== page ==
Sad to say, Sergeants Three is one of John Sturges's lesser movies from a period in which the director was making generally superb films, including several notable westerns. It could have been a better picture than it is, given its source material (lifted from Gunga Din) and a cast that included Frank Sinatra, Dean Martin, Sammy Davis, Jr., and Peter Lawford -- and plot with all kinds of topicality, dealing with the struggle of one man (Davis) for dignity and a place where he could call himself a man on the American frontier. But it's more of a fun romp than anything else, with the cast members, apart from Davis, having more of a good time than they are putting their acting muscles to serious work; and the comedic aspect is the flattest part of the picture, a fatal flaw in a movie that wasn't taking itself too seriously at any stage of production. Sturges could do serious movies about as well as anyone in Hollywood, as his early films such as Mystery Street and The People Against O'Hara demonstrated. And starting eight years earlier, with Bad Day At Black Rock (1954), actually a kind of modern western with a strong story at its center about racial prejudice with deadly consequences, he'd been making important movies, even under adverse conditions -- witness Gunfight At The OK Corral (1957), a picture on which he was only a hired director, but which was filled with powerful scenes and superb acting; and Last Train To Gun Hill (1959), about as finely acted and structured a western as you could hope to find; and then, from there, come the mega-hits The Magnificent Seven (1960) and The Great Escape (1963), on which he was the producer as well as the director, and all of the huge productions that followed on from there. But Sergeants Three fails because it is, at heart, a comedy, and comedy was one area that Sturges never succeeded at -- look at The Hallelujah Trail (1965), a gargantuan misfire, to see how much he was not a comedy director. Sergeants Three is less dire than that later work, but its flat where the jokes should rise to the fore, and too light where the serious sides of the plot see the light of day. All of which doesn't mean it isn't fun to see Frank, and Dean, and Peter, and Sammy (and Jjoey Bishop) -- just don't expect anything too substantial.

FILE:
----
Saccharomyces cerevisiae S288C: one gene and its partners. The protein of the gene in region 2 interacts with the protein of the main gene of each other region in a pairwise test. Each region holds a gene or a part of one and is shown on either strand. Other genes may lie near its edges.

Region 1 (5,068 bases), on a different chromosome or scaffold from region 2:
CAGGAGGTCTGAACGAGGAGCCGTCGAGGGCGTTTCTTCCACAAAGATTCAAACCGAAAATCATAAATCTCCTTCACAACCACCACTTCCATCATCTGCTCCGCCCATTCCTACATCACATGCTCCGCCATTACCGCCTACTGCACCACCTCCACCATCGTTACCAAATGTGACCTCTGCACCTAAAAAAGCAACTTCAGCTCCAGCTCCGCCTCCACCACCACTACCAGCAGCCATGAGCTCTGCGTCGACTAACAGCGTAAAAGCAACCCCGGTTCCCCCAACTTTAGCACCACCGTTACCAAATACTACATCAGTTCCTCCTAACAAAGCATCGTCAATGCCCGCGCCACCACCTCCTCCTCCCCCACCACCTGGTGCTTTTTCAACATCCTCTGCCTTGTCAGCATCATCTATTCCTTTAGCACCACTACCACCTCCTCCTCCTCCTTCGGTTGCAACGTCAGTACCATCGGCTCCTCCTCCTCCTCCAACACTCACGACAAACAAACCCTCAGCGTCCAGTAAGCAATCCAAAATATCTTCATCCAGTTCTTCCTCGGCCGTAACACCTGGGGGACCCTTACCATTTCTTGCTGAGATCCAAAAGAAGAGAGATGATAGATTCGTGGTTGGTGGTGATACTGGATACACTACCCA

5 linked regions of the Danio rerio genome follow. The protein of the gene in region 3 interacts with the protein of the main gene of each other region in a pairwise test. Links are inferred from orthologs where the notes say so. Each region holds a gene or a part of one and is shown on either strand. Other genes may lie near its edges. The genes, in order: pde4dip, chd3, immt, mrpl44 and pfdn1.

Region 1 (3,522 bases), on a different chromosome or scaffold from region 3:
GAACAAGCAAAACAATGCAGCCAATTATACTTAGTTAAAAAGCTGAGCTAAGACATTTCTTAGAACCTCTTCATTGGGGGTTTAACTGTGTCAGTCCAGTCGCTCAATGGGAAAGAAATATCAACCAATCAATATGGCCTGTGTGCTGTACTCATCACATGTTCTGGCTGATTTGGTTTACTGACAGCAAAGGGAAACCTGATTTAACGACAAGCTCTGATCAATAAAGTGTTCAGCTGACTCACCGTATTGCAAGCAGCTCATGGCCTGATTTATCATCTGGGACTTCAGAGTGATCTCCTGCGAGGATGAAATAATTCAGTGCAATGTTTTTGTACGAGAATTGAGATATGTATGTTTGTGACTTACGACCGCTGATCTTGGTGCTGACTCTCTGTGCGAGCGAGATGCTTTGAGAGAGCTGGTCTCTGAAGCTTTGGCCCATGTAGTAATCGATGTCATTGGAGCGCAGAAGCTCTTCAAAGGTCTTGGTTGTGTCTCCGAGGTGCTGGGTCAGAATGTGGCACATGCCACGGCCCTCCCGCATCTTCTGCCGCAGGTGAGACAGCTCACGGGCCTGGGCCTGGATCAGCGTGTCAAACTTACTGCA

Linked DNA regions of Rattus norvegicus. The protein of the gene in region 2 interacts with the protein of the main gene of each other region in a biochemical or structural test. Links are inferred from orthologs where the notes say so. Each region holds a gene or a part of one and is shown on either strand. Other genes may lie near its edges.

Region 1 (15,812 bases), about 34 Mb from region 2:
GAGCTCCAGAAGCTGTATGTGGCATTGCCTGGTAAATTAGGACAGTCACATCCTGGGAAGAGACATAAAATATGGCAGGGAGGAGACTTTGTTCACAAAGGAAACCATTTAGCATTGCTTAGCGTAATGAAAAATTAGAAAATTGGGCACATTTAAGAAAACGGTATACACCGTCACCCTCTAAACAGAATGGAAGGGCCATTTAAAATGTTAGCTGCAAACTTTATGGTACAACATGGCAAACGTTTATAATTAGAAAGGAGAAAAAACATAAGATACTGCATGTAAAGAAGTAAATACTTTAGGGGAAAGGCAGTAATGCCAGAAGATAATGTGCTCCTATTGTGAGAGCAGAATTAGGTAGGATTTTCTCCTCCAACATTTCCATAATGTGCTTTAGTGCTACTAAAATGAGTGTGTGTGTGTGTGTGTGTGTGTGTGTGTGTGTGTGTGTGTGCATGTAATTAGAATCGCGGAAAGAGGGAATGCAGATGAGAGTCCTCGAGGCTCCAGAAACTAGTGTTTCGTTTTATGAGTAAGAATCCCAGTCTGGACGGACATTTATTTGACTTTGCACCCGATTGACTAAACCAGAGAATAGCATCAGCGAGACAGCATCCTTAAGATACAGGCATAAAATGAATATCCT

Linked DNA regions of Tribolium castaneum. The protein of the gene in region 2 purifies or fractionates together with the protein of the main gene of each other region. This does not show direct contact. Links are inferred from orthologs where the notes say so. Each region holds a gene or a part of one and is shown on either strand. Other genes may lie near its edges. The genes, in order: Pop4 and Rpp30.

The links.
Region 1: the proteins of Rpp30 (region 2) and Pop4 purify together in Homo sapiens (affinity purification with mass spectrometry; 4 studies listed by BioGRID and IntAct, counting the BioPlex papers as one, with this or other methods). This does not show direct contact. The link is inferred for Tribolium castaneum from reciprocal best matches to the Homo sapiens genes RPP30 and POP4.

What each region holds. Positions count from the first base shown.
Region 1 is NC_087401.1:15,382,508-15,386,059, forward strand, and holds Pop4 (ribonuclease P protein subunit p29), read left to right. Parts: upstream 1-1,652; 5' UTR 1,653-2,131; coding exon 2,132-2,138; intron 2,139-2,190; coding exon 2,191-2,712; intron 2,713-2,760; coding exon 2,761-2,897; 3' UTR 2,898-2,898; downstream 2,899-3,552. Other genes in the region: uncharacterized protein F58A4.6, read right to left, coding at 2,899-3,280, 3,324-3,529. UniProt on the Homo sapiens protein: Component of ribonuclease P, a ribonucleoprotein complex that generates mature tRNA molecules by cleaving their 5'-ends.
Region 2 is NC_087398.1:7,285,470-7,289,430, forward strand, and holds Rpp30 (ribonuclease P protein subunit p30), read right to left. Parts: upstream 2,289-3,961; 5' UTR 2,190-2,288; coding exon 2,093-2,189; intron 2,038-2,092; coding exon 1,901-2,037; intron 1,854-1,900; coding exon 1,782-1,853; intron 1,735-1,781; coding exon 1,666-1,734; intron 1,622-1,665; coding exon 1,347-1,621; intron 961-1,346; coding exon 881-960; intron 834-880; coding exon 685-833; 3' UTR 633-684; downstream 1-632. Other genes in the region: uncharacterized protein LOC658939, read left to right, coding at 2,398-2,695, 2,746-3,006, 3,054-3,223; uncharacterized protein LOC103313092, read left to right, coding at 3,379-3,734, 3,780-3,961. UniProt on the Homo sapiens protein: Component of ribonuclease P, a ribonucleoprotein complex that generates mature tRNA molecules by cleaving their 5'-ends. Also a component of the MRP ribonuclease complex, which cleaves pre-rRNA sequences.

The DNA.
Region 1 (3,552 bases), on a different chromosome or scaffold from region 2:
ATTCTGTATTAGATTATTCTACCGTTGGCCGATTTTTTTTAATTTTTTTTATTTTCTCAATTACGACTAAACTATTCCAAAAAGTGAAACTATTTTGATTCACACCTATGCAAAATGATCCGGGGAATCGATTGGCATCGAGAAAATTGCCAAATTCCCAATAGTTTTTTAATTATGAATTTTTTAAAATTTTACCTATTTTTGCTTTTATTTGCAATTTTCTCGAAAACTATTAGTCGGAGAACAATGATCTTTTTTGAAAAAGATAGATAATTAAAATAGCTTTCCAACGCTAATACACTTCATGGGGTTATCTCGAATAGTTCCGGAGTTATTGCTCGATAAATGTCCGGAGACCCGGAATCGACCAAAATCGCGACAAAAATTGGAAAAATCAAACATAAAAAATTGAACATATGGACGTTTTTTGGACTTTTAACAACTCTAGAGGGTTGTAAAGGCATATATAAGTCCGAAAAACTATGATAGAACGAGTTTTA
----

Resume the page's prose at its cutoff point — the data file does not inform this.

Product Details

Release Date:
05/13/2008
UPC:
0883904108047
Original Release:
1962
Rating:
NR
Source:
United Artists
Region Code:
1
Time:
1:53:00

Special Features

Closed Caption; Audio commentary with Frank Sinatra Jr.

Cast & Crew

Performance Credits
Frank Sinatra First Sgt. Mike Merry
Dean Martin Sgt. Chip Deal
Sammy Davis Jonah Williams
Peter Lawford Sgt. Larry Barrett
Joey Bishop Sgt. Maj. Roger Boswell
Henry Silva Mountain Hawk
Buddy Lester Willie Sharpknife
Phillip Crosby Corporal Ellis
Dennis Crosby Private Page
Lindsay Crosby Pvt. Wills
Hank Henry Blacksmith
Dick Simmons Col. William Collingwood
Michael Pate Watanka
Armand Alzamora Caleb
Richard Hale White Eagle
Mickey Finn Morton
Edward Little Sky Ghost Dancer
Rodd Redwing Irregular
Madge Blake Mrs. Parent
Dorothy Abbott Mrs. Collingwood
Wally Merrill Telegrapher
James Waters Colonel's Aide
Mack Gray Bartender
Herny Silva Actor
Ruta Lee Amelia Parent

Technical Credits
John Sturges Director
Angela Alexander Costumes/Costume Designer
W.R. Burnett Screenwriter
Victor A. Gangelin Set Decoration/Design
Winton Hoch Cinematographer
Frank Hotaling Art Director
Wes Jeffries Costumes/Costume Designer
Howard W. Koch Executive Producer
Billy May Score Composer
Paul Pollard Special Effects
Johnny Rotella Songwriter
Frank Sinatra Producer
Franz Steininger Songwriter
Ferris Webster Editor

Scene Index

Disc #1 -- Sergeants 3
1. Main Titles/Invasion [3:58]
2. Scoundrels [7:56]
3. Shape Up [4:20]
4. Mystery [10:21]
5. Big Bang [10:07]
6. Victory [5:19]
7. Change of Order [3:34]
8. Home Remedies [6:59]
9. Boys Will Be Boys [8:07]
10. Substitute [6:43]
11. Secret Lair [8:30]
12. Midnight Run [8:24]
13. One for the Team [7:10]
14. Upper Hand [6:28]
15. Warning [10:38]
16. Well Done/End Titles [3:54]

Customer Reviews

Average Review:

Write a Review

and post it to your social network

     

Most Helpful Customer Reviews

See all customer reviews >